SLQ: Interview: Jeff Lynne talks recording standards and rerecording classic ELO songs "That's what I really love to do – I love to play all the instruments." Joe BossoOctober 3, 2012, 20:10 GMT One thing you have to say about Jeff Lynne: the man doesn't back down from a challenge. Two of them, in fact. On a pair of just-released new albums, the creative force behind the Electric Light Orchestra, former Traveling Wilburys member and the man the Washington Times called the fourth greatest record producer in history, treads confidently on what many music fans would consider to be sacred ground. Long Wave sees the singer-songwriter and multi-instrumentalist paying tribute to some of the songs that first filled his senses as a child, covering standards such as Smile, Beyond The Sea, Running Scared, At Last, and Mercy, Mercy. Lynne played every instrument on Long Wave, which he also does on Mr. Blue Sky – The Very Best Of Electric Light Orchestra, a fascinating, deeply entertaining reworking of his own hits. Evil Woman, Don't Bring Me Down, Telephone Line, Livin' Thing – they're all here and more. Lynne doesn't maim his ELO legacy so much as puts a fresh spin on some of the greatest pop-rock songs to flood the radio waves during the '70s and early '80s. Lynne sat down with MusicRadar to discuss the origins behind both albums, the guitars he used, how he felt tackling songs associated with the likes of Bobby Darin, Nat King Cole and Etta James, and whether it was strange trying to one-up himself. On Mr. Blue Sky, amongst other credits, you're listed as playing cowbell. [Laughs] "Yes. Hey, don't knock it. I've tried for years to learn that." When you were recording, did you keep saying to yourself, "I've got a fever, and the only prescription is… more cowbell!"? "Absolutely! Of course that little joke kept going around in my head as I was doing it. Then when I played the mixes for somebody, I put the cowbell up ridiculously loud, just for fun." You play all the instruments on both albums. With all the people you've produced and worked with, why the one-man band approach? "Because you know what? That's what I really love to do – I love to play all the instruments. To me, the one-man band thing is when I'm the happiest and most fulfilled. It's so much fun. Like on Long Wave, for each song, I would take the old record and play it a hundred times. I'd learn the guitar part, the bass part, the drum part, the piano part, learn all the chords – and it was great! Then I'd play it myself in my own style. "I was very true to each song musically. I used all the proper chords, but I changed the arrangements a bit. Really, I just simplified them, because a lot of those songs have so many things going on – flutes, clarinets, some other things. It was interesting. I've loved these songs for so long, from before I learned to play the guitar, but I've always been scared of them. You go, 'What the hell's going on here?', you know? [Laughs] There's so much in these arrangements. "So what I did was, I developed a kind of tunnel hearing. I'd listen to different parts at a time. You can zoom right in and concentrate on the bass if you try real hard." You were working in your home studio? "Oh, yes." What kind of setup do you have? "A pretty good one, actually. I've got a 40-channel analogue desk. And then I've got the Pro Tools rig and all the latest gear. I can still keep the analogue distortion going and make everything sound warm and great, but I've also got the modern facilities of the digital environment. I use plug-ins sometimes, and they work really well." Looking at both projects together, one would assume you're in somewhat of a nostalgic mood. "I guess so. I was just looking for something that would fulfill me, and I started looking at all of these old tunes. I was listening to iTunes and buying all of these old records, all the ones I used to hear as a kid, at home in my mom and dad's house in Birmingham. The thought of trying to re-create those things was such a great pull – I just couldn't resist it. "It just came to me about three years ago. Concurrently with the Mr. Blue Sky album, that's when I started this record. I tried one first, the song She – it's not that old, but I liked it. Obviously, I couldn't sing it like Charles Aznavour, so I sang it like me. I tried the harmony route on that; every verse was filled with three-part harmony. "Then I played it for Paul McCartney, and he loved it. But he said, 'Why don't you leave that first verse a little empty so you can build up?' Because it was so full that there was nowhere to go. I thought that was a great idea, so I tried it, did a remix on it, and that's how it came out. All thanks to Paul." Because of the nature of Long Wave, did you stick with more vintage instruments and gear? "Well, I do both, really. I've got the analogue desk, and then there's various miking techniques – I was miking things a little bit further away to get that vintage sound. Back then, there weren't all of these close mics. All the outboard gear is mainly analogue, except for things like the AMS, which is the first great digital echo machine. I class that as a vintage piece, as well." I love your version of Beyond The Sea. Were you a big Bobby Darin fan? "Oh, I was a big fan. What's interesting is, he'd actually transposed his music to 20 years earlier, that big band arrangement. It sounded old when Bobby did it. So it really works now 'cause it sounds so old! [Laughs] What I marveled at was the drum sound on that. It's such a sound, like a madman running around the studio bashing things with sticks. It sounded brilliant to me as a kid. "That was the hardest one of the lot, really, because the bass part is furious. It was like, 'How am I going to keep up with this?' [Laughs] It was moving so fast. I practiced it for probably three or four days, just the bass part. It was really hard to do, but that's why I loved it – it was a big challenge." Your guitar solo on the song Smile is terrific. What kind of guitar did you play on that – and is that a phaser I'm hearing? "No, it's not a phaser. It's EQ, actually. I've got a couple of modules from my old desk, and what I do is, I pick a frequency like around 800 or so, and I sweep around it like it's a wah-wah pedal. It gives it an effect like it's a double tracked. The guitar… I imagine it was a Telecaster, the one I've had since 1966." Others have covered Smile, but there's still the Nat King Cole version. Did that give you pause for thought? "Not really, because I'm doing it completely different from what he did. If I could do what I wanted to do with it, I wasn't going to worry about who sang it before. The arrangements on that original were big and fluffy and flowery – not that that was a bad thing, especially in those days. But I couldn't do it like that. So again, I had to get the chords down and just simplify it, more like a pop song than a big epic." And with At Last, you take on a song so identified with Etta James. You're a brave man! "Well, thanks very much. I loved doing that one. It's such a great bluesy song. I don't do a lot of that – jazzy, bluesy stuff. I never have. So that one was great for leading me into it. I found it to be a lot of fun. Maybe I'll do more bluesy stuff one day." Let's move on to Mr. Blue Sky. What was your reason for rerecording your own ELO hits? A lot of people would say they're perfect the way they are. "Over the years, I've played some of the albums from time to time, and I would go, 'Hmm… I don't know.' And then I'd hear some of the songs on the radio and I'd say, 'That doesn't sound like I thought it did.' So I thought, Maybe I should have another go at these. The first one I tried out was Mr. Blue Sky, just to have the experience, to see if I could do it again. I mean, I have a studio – why not have a go at it? "I did an A/B with the two versions. On the older one, I sound like I'm about 12 years old! [Laughs] And on the new one, I'm… 64! [Laughs] But that's why I did it, just to see what it'd be like. I played it for lots of people, and they said, 'Well, you should have a go at another one.' That's when I did Evil Woman and Strange Magic – then I was hooked. I had to do more." Your guitar solo on the song Smile is terrific. What kind of guitar did you play on that – and is that a phaser I'm hearing? "No, it's not a phaser. It's EQ, actually. I've got a couple of modules from my old desk, and what I do is, I pick a frequency like around 800 or so, and I sweep around it like it's a wah-wah pedal. It gives it an effect like it's a double tracked. The guitar… I imagine it was a Telecaster, the one I've had since 1966." Others have covered Smile, but there's still the Nat King Cole version. Did that give you pause for thought? "Not really, because I'm doing it completely different from what he did. If I could do what I wanted to do with it, I wasn't going to worry about who sang it before. The arrangements on that original were big and fluffy and flowery – not that that was a bad thing, especially in those days. But I couldn't do it like that. So again, I had to get the chords down and just simplify it, more like a pop song than a big epic." And with At Last, you take on a song so identified with Etta James. You're a brave man! "Well, thanks very much. I loved doing that one. It's such a great bluesy song. I don't do a lot of that – jazzy, bluesy stuff. I never have. So that one was great for leading me into it. I found it to be a lot of fun. Maybe I'll do more bluesy stuff one day." Let's move on to Mr. Blue Sky. What was your reason for rerecording your own ELO hits? A lot of people would say they're perfect the way they are. "Over the years, I've played some of the albums from time to time, and I would go, 'Hmm… I don't know.' And then I'd hear some of the songs on the radio and I'd say, 'That doesn't sound like I thought it did.' So I thought, Maybe I should have another go at these. The first one I tried out was Mr. Blue Sky, just to have the experience, to see if I could do it again. I mean, I have a studio – why not have a go at it? "I did an A/B with the two versions. On the older one, I sound like I'm about 12 years old! [Laughs] And on the new one, I'm… 64! [Laughs] But that's why I did it, just to see what it'd be like. I played it for lots of people, and they said, 'Well, you should have a go at another one.' That's when I did Evil Woman and Strange Magic – then I was hooked. I had to do more." What's the story with the song The Point Of No Return? Was it an ELO song you wrote and recorded but never released? "No, it was recorded as a one-off about four years ago. I just never had anything to use it for. I remixed it for this album as a bonus track. I really like the song. It's got an excitement to it, the chord shapes and all." It fits in with the ELO sound, but it's also got a bit of a Traveling Wilburys vibe to it. You might have heard of that group... [Laughs] "I haven't heard of them, but I'm sure they're good if you recommend them. [Laughs] But that's good that you thought that, because I was trying to make it fit in with the rest of them. That's the way to mix it, to stamp that particular period on it." I'm curious: As opposed to Long Wave, where you were covering other people's songs, was there any song of yours that gave you trouble? Like, "Wow, how did I do that?" [Laughs] "Actually, there weren't any surprises, because I've had so much practice since I stopped doing it in '85. I've had so much practice as a producer – 27 years since then. I've learned so much in that time. Experience really is a great thing." http://beta.musicradar.com/news/guitars/interview-jeff-lynne-talks-recording-standards-and-rerecording-classic-elo-songs-564554/4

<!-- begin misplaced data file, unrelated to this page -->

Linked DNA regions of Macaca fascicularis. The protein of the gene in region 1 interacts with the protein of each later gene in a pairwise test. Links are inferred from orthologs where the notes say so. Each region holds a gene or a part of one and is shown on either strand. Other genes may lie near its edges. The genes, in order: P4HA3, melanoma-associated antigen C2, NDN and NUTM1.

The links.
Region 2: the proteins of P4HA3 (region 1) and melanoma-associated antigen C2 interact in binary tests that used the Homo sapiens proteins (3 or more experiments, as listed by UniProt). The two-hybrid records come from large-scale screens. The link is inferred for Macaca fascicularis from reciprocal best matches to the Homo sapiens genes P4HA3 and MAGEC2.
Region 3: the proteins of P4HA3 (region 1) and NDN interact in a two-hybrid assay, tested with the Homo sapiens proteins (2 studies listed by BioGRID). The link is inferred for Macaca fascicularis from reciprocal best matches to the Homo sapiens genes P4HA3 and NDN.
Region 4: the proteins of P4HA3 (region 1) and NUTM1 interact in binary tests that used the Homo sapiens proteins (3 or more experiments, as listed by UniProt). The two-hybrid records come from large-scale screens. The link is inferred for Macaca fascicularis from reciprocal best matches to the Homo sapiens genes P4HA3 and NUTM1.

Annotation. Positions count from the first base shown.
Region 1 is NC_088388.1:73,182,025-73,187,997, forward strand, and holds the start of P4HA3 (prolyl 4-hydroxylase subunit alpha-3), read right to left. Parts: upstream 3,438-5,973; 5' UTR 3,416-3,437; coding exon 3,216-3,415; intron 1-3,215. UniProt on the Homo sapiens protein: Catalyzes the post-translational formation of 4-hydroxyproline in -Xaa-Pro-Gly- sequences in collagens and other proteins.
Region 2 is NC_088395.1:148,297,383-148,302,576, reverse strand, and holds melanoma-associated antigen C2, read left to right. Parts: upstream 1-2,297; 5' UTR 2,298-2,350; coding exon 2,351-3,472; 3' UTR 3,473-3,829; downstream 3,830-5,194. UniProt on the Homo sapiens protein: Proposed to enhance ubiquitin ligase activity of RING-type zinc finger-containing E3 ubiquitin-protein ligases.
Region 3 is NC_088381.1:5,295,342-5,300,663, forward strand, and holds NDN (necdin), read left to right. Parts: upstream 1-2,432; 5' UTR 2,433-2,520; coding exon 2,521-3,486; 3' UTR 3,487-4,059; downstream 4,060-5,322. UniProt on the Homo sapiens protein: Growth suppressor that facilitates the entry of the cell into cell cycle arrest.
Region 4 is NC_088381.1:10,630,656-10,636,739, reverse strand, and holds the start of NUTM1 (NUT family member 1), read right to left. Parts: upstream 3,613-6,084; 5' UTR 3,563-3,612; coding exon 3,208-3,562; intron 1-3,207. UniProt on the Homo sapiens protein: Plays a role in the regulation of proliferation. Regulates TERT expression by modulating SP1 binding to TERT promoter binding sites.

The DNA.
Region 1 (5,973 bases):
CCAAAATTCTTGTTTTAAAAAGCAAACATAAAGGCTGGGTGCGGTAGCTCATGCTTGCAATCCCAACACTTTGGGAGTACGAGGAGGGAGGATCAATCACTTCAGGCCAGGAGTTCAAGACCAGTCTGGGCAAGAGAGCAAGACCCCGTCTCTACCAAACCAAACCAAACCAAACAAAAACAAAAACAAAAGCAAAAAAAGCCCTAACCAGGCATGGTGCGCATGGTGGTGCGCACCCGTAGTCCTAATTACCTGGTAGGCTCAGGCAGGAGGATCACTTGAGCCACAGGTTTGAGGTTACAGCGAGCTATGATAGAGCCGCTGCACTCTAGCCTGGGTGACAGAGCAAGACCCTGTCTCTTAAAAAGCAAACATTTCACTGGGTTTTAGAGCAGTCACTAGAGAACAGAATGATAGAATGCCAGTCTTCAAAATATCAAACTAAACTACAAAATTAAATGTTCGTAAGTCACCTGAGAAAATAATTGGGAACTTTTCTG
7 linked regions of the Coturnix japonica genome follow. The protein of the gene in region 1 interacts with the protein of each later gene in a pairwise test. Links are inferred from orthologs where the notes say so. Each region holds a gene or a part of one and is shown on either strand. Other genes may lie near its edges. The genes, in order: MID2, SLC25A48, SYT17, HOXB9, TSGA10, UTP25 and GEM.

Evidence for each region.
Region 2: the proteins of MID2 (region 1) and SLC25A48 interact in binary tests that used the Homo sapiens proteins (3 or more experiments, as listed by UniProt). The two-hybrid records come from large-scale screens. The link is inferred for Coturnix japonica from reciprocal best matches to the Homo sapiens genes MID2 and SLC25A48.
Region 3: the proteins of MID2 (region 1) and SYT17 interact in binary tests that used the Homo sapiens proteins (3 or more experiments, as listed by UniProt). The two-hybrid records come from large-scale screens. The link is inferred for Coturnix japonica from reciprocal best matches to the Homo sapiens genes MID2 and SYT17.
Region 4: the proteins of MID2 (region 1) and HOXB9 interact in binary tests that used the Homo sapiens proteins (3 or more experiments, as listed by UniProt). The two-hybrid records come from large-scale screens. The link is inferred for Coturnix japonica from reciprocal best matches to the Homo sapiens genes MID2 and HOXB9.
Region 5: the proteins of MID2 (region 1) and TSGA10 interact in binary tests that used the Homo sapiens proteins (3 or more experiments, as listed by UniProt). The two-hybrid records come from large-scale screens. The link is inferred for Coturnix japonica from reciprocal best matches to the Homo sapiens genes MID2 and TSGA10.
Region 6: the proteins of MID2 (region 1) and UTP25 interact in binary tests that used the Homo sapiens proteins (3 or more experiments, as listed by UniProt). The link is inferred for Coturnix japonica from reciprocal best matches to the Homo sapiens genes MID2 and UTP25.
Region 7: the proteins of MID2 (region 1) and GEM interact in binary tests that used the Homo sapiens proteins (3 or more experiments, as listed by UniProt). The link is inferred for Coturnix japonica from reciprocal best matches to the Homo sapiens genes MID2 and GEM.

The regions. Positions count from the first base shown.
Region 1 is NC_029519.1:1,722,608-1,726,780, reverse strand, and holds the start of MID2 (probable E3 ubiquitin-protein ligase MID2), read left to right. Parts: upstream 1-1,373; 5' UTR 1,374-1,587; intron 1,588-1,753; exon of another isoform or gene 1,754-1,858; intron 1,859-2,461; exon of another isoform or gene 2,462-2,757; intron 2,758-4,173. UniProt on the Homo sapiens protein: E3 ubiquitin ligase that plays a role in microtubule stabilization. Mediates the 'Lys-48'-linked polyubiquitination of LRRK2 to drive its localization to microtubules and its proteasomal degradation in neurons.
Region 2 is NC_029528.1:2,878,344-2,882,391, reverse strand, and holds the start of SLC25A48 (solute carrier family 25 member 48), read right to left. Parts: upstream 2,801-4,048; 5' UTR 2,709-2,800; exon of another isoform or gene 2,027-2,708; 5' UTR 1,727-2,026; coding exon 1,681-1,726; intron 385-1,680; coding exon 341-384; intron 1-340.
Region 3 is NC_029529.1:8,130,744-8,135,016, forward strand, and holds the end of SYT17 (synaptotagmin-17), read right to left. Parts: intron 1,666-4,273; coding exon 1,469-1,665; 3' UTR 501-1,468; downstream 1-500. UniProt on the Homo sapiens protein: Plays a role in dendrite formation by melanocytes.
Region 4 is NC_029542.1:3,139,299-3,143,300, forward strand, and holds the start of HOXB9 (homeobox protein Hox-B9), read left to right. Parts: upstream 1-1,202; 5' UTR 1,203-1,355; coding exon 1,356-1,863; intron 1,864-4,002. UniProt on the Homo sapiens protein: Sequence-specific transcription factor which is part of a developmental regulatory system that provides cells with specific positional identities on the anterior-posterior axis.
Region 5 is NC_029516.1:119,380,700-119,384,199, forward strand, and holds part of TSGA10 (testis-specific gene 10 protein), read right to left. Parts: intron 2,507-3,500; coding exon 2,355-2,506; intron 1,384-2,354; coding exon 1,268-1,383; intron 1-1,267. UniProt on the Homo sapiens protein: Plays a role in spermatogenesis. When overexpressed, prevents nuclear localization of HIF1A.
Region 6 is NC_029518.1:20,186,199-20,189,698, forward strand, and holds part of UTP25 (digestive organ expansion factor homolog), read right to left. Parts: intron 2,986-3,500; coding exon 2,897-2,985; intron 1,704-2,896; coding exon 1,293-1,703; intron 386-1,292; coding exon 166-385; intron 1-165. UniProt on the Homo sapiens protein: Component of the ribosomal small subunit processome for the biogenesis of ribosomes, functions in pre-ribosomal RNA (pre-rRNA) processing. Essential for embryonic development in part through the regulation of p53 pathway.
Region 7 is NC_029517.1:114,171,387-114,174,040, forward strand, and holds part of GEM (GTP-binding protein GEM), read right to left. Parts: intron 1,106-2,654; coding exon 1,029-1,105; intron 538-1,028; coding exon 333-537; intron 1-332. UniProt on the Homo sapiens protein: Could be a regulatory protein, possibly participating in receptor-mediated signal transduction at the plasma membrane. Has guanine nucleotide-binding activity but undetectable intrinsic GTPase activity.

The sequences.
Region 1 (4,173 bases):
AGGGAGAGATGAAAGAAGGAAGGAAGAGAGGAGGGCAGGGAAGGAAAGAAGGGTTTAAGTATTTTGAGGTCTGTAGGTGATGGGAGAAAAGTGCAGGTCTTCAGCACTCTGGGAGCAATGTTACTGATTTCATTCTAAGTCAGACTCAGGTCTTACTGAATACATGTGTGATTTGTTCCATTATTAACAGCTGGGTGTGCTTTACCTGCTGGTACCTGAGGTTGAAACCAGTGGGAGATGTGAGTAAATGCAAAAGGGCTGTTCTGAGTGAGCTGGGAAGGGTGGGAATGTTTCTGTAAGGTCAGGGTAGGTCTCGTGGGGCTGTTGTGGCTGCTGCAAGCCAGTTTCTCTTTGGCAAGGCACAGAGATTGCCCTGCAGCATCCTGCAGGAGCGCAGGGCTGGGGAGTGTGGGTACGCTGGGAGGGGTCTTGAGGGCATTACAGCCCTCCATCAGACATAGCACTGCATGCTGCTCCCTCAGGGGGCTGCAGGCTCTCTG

Voldar: Лена,я это интервью как раз читал,когда вы его запостили.Очень интересная информация о том как все записывалось и на каких инструментах.
SLQ: Voldar пишет: Очень интересная информация о том как все записывалось и на каких инструментах. Да, очень интересно прочитать все эти подробности.
SLQ: Andrew Lloyd Webber and Electric Light Orchestra's frontman Jeff Lynne